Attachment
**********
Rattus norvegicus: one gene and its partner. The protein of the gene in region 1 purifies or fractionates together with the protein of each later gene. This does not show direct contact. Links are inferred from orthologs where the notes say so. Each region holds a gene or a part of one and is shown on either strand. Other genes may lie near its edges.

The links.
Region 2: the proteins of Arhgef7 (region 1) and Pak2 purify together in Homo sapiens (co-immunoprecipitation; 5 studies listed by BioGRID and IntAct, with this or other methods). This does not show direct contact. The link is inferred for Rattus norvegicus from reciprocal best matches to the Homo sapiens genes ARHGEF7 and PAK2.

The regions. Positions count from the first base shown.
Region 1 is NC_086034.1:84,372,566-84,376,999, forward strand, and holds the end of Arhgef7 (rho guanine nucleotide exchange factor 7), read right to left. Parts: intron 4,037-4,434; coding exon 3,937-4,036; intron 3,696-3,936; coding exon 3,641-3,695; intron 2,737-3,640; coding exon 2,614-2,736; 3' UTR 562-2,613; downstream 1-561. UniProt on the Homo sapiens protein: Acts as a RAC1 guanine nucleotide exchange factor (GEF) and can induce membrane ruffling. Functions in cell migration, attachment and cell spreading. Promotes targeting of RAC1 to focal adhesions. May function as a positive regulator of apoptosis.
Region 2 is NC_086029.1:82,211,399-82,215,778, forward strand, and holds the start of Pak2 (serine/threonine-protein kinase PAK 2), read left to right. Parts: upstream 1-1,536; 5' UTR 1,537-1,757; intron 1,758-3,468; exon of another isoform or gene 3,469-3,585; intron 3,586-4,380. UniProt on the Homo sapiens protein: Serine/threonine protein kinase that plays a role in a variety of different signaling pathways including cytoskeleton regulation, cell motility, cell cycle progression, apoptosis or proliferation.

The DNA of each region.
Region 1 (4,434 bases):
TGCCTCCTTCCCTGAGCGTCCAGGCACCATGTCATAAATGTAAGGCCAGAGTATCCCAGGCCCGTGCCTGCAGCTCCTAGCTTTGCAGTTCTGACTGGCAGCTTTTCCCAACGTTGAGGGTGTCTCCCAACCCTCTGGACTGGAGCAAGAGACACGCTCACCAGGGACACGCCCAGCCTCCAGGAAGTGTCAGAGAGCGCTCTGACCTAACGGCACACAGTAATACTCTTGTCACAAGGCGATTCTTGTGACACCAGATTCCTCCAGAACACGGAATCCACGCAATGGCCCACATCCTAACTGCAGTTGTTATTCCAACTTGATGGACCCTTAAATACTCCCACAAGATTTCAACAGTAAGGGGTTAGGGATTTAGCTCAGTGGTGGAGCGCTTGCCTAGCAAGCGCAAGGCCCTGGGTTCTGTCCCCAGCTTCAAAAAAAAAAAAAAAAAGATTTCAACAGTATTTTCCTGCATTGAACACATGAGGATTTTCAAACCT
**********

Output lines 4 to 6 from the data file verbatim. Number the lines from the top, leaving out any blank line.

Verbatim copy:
The regions. Positions count from the first base shown.
Region 1 is NC_086034.1:84,372,566-84,376,999, forward strand, and holds the end of Arhgef7 (rho guanine nucleotide exchange factor 7), read right to left. Parts: intron 4,037-4,434; coding exon 3,937-4,036; intron 3,696-3,936; coding exon 3,641-3,695; intron 2,737-3,640; coding exon 2,614-2,736; 3' UTR 562-2,613; downstream 1-561. UniProt on the Homo sapiens protein: Acts as a RAC1 guanine nucleotide exchange factor (GEF) and can induce membrane ruffling. Functions in cell migration, attachment and cell spreading. Promotes targeting of RAC1 to focal adhesions. May function as a positive regulator of apoptosis.
Region 2 is NC_086029.1:82,211,399-82,215,778, forward strand, and holds the start of Pak2 (serine/threonine-protein kinase PAK 2), read left to right. Parts: upstream 1-1,536; 5' UTR 1,537-1,757; intron 1,758-3,468; exon of another isoform or gene 3,469-3,585; intron 3,586-4,380. UniProt on the Homo sapiens protein: Serine/threonine protein kinase that plays a role in a variety of different signaling pathways including cytoskeleton regulation, cell motility, cell cycle progression, apoptosis or proliferation.